Top of mind when it comes to sustainability practices is the concern over the cost of implementation. Yet, experts focus on the long-term view, offering practical ways to minimize costs while meeting event goals. “Our holistic approach to sustainability — where these practices are integrated into everything we do — ensures that we evaluate both the short- and long-term impacts of our decisions so we can consistently improve,” Orton says. “Sustainability doesn’t have to be expensive, and it doesn’t need to be a huge amount of work.” As an example of one turnkey program, Orton cites the Hawaii Convention Center’s “One Million Trees” effort, which “supports the reforestation of endemic Legacy Trees in Hawaii, allowing guests to reforest trees either virtually or through a tour and to get involved with the click of a button.” In Orton’s view, “It’s an easily accessible way for attendees to give back.”
Tyra Warner, Ph.D., J.D., CMP, chair of the Department of Hospitality, Tourism, and Culinary Arts at the College of Coastal Georgia, says finding a way to save on costs is a matter of choosing sustainable measures wisely. “Some sustainable measures are actually more cost-effective than their wasteful counterparts. Using china instead of disposables, using bulk products instead of single-serve, for instance,” she says.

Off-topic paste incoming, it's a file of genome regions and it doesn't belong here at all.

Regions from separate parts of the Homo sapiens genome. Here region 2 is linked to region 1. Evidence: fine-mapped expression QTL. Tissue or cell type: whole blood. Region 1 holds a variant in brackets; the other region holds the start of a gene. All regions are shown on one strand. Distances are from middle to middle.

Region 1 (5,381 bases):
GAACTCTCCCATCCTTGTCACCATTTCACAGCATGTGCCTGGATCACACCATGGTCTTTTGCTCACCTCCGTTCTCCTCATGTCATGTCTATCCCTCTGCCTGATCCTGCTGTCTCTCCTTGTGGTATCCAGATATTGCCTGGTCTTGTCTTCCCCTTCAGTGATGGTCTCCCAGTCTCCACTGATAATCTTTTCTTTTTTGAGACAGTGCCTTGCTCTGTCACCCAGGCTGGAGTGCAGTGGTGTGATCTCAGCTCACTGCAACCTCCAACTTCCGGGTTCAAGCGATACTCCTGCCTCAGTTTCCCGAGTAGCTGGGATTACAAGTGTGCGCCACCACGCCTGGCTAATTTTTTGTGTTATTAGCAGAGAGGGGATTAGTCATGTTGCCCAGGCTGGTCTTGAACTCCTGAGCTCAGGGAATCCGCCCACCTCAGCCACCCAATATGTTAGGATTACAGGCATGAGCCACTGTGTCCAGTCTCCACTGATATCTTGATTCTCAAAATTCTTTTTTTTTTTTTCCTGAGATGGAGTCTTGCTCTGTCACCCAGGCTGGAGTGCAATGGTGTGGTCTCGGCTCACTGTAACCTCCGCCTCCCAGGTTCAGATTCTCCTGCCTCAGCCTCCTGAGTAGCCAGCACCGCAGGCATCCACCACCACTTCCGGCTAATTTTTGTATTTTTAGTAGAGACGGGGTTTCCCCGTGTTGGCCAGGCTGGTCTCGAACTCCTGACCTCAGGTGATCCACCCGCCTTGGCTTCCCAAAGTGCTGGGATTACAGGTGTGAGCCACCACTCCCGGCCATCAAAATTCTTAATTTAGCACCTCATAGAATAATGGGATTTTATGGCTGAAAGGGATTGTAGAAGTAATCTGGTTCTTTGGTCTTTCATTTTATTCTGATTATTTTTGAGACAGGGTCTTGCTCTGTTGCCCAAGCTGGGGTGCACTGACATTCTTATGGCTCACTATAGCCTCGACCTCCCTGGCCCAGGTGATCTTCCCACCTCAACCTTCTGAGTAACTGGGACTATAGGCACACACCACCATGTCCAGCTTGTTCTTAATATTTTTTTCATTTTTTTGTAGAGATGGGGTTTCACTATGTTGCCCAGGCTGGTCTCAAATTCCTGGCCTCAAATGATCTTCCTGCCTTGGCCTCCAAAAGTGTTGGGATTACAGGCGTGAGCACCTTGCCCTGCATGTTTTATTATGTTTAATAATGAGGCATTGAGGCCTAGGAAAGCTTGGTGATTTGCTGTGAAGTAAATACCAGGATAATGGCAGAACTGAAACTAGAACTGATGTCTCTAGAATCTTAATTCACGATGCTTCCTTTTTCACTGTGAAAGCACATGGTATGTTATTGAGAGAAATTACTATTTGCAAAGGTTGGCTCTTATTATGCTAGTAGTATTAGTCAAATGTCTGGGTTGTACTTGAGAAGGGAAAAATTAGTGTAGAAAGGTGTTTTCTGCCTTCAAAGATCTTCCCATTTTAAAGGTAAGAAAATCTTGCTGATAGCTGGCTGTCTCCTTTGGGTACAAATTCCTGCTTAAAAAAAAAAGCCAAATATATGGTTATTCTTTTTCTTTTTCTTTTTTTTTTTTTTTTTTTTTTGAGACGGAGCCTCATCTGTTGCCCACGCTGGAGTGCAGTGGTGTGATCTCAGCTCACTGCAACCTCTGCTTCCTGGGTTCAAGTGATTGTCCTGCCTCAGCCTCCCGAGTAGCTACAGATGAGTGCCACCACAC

Bass adds that reusing material is definitely a cost-effective measure, and one of the easiest. “Providing multiple options for environmentally friendly transportation is another that event organizers can promote with some kind of exercise, game or competition at meetings,” she says.